Historians have emphasized a Puritan hatred for the “howling wilderness” of seventeenth-century New England.[1] But the Puritan ethos was never so simple in its attitudes towards the uncultivated world. Milton’s description of Eden as a wilderness “with thicket overgrown, grottoesque and wilde” passionately evokes untrammeled natural beauty. Descriptions of such a “delicious Paradise,” characterized by the profuse and fecund disorder of nature, indicate that wild places did not always signify an evil to be overcome in the Puritan mind. The historian Perry Miller describes the mystical aspects of Puritan theology, which recognized “regeneration” through direct experience of the divine, as an ancestor to the mysticism of New England Transcendentalism, which sought revelation through direct experience of a divine Nature. Jonathan Edwards, an eighteenth-century Calvinist minister who did not allow his religion to prevent him from exalting in the natural world, provided a transformational link in this regional propensity for mystical experience.[2]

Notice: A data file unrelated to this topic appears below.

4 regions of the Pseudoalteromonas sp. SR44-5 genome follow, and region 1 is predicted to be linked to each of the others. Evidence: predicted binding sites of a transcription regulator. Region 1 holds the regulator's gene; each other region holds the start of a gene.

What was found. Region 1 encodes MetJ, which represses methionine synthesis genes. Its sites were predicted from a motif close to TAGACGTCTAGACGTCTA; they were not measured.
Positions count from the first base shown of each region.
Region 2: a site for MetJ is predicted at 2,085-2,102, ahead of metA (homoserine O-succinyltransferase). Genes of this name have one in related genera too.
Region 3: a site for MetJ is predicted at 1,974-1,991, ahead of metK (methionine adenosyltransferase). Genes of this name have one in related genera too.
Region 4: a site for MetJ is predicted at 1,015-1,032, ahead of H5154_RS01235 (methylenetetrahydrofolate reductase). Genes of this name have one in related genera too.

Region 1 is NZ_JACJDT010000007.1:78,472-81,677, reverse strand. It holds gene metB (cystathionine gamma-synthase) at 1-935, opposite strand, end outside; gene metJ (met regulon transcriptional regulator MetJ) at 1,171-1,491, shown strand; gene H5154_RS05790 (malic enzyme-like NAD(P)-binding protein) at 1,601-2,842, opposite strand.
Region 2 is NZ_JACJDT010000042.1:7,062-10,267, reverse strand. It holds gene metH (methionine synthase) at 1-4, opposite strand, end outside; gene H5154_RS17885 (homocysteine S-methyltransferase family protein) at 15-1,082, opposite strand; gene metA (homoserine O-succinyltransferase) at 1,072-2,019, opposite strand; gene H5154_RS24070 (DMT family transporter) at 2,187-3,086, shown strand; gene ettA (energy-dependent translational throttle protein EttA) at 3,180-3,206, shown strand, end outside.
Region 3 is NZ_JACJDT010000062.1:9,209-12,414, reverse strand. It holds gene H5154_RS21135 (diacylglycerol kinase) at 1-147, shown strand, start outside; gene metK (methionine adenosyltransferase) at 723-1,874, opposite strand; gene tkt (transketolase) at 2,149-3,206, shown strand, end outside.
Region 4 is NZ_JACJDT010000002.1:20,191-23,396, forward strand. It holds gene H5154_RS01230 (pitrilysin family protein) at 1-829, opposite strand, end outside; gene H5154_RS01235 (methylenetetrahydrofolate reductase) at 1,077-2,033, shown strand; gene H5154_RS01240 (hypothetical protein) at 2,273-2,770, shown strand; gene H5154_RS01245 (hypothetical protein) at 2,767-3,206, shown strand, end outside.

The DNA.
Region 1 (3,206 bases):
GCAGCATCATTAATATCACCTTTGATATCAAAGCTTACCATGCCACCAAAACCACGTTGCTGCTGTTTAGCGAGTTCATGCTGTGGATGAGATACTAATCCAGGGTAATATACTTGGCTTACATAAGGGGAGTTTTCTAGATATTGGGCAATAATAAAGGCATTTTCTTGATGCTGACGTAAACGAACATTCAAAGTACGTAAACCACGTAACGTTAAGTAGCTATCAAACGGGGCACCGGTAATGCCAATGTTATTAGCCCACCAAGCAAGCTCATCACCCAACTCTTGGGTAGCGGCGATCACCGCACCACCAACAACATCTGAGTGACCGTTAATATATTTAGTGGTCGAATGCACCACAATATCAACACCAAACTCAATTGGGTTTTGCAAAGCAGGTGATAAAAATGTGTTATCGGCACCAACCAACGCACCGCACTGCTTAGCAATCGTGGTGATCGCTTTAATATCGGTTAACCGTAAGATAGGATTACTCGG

View of Mt. Tom, 2012

View of Mt. Tom, 2012

New England Transcendentalism is notoriously hard to define, but the meditative activity of walking was perhaps its one sacrament. For Emerson and Thoreau, the appreciation of the natural world was inseparable from this active mode of experience. Romantic sensibility depended not so much on overcoming the wilderness—that had occurred centuries earlier in Europe, after all—but on opportunities to travel for the pleasure of appreciating regional scenery. Seeing places as landscapes was a function of the increased mobility of modern life. Technology transformed perceptions of the world, as improved roads and carriages, canals, steamboats and eventually rail all came in rapid succession. While reactions to these influences ranged from rejection to embrace, modern patterns of living allowed the access and leisure needed to appreciate Nature and to compose landscape scenes, whether on canvas or in the mind.